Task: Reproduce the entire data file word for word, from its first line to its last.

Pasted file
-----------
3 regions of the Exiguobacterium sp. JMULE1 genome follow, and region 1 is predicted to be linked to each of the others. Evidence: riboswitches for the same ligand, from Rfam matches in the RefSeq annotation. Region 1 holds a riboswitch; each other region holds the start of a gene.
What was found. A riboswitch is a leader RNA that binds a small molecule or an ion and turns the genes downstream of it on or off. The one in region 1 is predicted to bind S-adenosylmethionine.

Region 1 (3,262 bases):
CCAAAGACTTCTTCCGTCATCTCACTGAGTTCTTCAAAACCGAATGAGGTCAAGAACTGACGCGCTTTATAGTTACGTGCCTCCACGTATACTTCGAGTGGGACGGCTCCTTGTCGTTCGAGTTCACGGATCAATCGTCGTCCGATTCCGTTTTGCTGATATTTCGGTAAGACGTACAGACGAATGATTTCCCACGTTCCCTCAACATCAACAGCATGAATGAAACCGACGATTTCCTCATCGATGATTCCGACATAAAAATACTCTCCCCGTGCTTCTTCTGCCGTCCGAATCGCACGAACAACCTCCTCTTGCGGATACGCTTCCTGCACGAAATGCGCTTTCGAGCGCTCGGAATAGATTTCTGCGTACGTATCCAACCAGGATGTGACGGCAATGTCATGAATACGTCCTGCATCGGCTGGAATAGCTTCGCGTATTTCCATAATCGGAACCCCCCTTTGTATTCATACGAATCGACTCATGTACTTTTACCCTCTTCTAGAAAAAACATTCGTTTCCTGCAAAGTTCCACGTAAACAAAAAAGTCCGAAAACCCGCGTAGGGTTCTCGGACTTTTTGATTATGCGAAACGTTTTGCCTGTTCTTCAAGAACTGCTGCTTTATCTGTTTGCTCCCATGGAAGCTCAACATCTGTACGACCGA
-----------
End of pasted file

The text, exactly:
3 regions of the Exiguobacterium sp. JMULE1 genome follow, and region 1 is predicted to be linked to each of the others. Evidence: riboswitches for the same ligand, from Rfam matches in the RefSeq annotation. Region 1 holds a riboswitch; each other region holds the start of a gene.
What was found. A riboswitch is a leader RNA that binds a small molecule or an ion and turns the genes downstream of it on or off. The one in region 1 is predicted to bind S-adenosylmethionine.

Region 1 (3,262 bases):
CCAAAGACTTCTTCCGTCATCTCACTGAGTTCTTCAAAACCGAATGAGGTCAAGAACTGACGCGCTTTATAGTTACGTGCCTCCACGTATACTTCGAGTGGGACGGCTCCTTGTCGTTCGAGTTCACGGATCAATCGTCGTCCGATTCCGTTTTGCTGATATTTCGGTAAGACGTACAGACGAATGATTTCCCACGTTCCCTCAACATCAACAGCATGAATGAAACCGACGATTTCCTCATCGATGATTCCGACATAAAAATACTCTCCCCGTGCTTCTTCTGCCGTCCGAATCGCACGAACAACCTCCTCTTGCGGATACGCTTCCTGCACGAAATGCGCTTTCGAGCGCTCGGAATAGATTTCTGCGTACGTATCCAACCAGGATGTGACGGCAATGTCATGAATACGTCCTGCATCGGCTGGAATAGCTTCGCGTATTTCCATAATCGGAACCCCCCTTTGTATTCATACGAATCGACTCATGTACTTTTACCCTCTTCTAGAAAAAACATTCGTTTCCTGCAAAGTTCCACGTAAACAAAAAAGTCCGAAAACCCGCGTAGGGTTCTCGGACTTTTTGATTATGCGAAACGTTTTGCCTGTTCTTCAAGAACTGCTGCTTTATCTGTTTGCTCCCATGGAAGCTCAACATCTGTACGACCGA